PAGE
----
thigh

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English[edit]

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Etymology[edit]

the right thigh of a human male

From Middle English thighe, thehe, from Old English þēoh, þīoh, from Proto-Germanic *þeuhą (compare West Frisian tsjea, Dutch dij, German Diech, Icelandic þjó), from Proto-Indo-European *teuk- (compare Scottish Gaelic tòn (hind, rump), Lithuanian táukas (fat), Russian тук (tuk’, animal fat)).

Pronunciation[edit]

Noun[edit]

thigh (plural thighs)

  1. The upper leg of a human, between the hip and the knee. [from 8th c.]
    • c. 1595, William Shakespeare, Romeo and Juliet:
      I coniure thee by Rosalines bright eyes, By her High forehead, and her Scarlet lip, By her Fine foote, Straight leg, and Quiuering thigh, And the Demeanes, that there Adiacent lie, That in thy likenesse thou appeare to vs.
    • 1800, Jane Austen, letter, 8 Nov 1800:
      About ten days ago, in cocking a pistol in the guard-room at Marcau, he accidentally shot himself through the Thigh.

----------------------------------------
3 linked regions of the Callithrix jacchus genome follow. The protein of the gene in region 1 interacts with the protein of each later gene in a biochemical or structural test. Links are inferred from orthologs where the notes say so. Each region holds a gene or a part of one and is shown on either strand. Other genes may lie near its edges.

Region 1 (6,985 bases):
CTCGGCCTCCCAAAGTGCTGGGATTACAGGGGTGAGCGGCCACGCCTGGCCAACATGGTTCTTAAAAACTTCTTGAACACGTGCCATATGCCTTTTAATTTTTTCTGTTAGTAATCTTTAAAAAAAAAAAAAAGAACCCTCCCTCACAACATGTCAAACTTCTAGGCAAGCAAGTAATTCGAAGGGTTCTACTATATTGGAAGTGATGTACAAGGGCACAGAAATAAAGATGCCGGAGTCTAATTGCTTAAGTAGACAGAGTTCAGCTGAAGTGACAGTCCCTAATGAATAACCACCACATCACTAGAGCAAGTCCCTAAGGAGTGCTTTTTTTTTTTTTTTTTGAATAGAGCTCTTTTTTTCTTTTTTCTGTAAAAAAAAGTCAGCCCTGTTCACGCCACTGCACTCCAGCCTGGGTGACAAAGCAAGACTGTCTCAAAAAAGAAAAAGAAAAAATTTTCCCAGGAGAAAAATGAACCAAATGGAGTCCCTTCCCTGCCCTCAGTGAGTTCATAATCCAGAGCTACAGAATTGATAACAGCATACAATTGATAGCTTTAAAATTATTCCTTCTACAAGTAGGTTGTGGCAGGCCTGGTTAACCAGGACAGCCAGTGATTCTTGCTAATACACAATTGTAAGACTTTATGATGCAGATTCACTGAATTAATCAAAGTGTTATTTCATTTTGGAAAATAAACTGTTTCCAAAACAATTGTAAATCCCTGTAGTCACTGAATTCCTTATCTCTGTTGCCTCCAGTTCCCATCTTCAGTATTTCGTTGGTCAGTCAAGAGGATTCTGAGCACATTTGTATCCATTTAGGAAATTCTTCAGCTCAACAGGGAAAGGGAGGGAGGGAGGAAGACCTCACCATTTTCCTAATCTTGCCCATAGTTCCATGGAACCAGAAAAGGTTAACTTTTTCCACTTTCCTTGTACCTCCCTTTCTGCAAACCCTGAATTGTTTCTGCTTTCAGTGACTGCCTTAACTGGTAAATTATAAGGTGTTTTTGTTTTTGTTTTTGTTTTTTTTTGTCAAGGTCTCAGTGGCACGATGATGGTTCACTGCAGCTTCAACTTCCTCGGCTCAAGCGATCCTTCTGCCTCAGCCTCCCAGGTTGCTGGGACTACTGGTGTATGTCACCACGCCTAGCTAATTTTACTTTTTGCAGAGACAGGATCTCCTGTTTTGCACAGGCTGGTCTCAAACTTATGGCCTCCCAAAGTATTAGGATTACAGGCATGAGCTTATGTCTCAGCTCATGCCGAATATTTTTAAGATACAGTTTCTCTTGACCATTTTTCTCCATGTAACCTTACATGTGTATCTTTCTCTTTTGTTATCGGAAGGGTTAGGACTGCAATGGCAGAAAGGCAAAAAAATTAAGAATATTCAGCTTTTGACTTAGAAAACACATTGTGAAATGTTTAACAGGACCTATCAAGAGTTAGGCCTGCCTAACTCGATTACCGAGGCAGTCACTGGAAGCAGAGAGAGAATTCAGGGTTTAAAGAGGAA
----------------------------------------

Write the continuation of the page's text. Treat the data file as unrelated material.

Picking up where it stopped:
• 1991, Kathy Lette, The Llama Parlour:
      ‘Why not pay up now, kiddo?’ he suggested magnanimously, patting me on the thigh.
    • 2011, The Guardian, 31 Mar 2011:
      The 23-year-old was substituted in the 75th minute of France's goalless friendly draw with Croatia on Tuesday after suffering an injury to his thigh.
  2. That part of the leg of vertebrates (or sometimes other animals) which corresponds to the human thigh in position or function; the tibia of a horse, the tarsus of a bird; the third leg-section of an insect. [from 14th c.]
    • 2009, Fred Thompson, Grillin' with Gas:
      Add the chicken thighs, close the bag, and squish the marinade to coat the chicken.
    • 2011, Ian Sample, The Guardian, 23 Feb 2011:
      The newly discovered dinosaur Brontomerus mcintoshi may have used its huge muscular thighs to kick predators and rivals.

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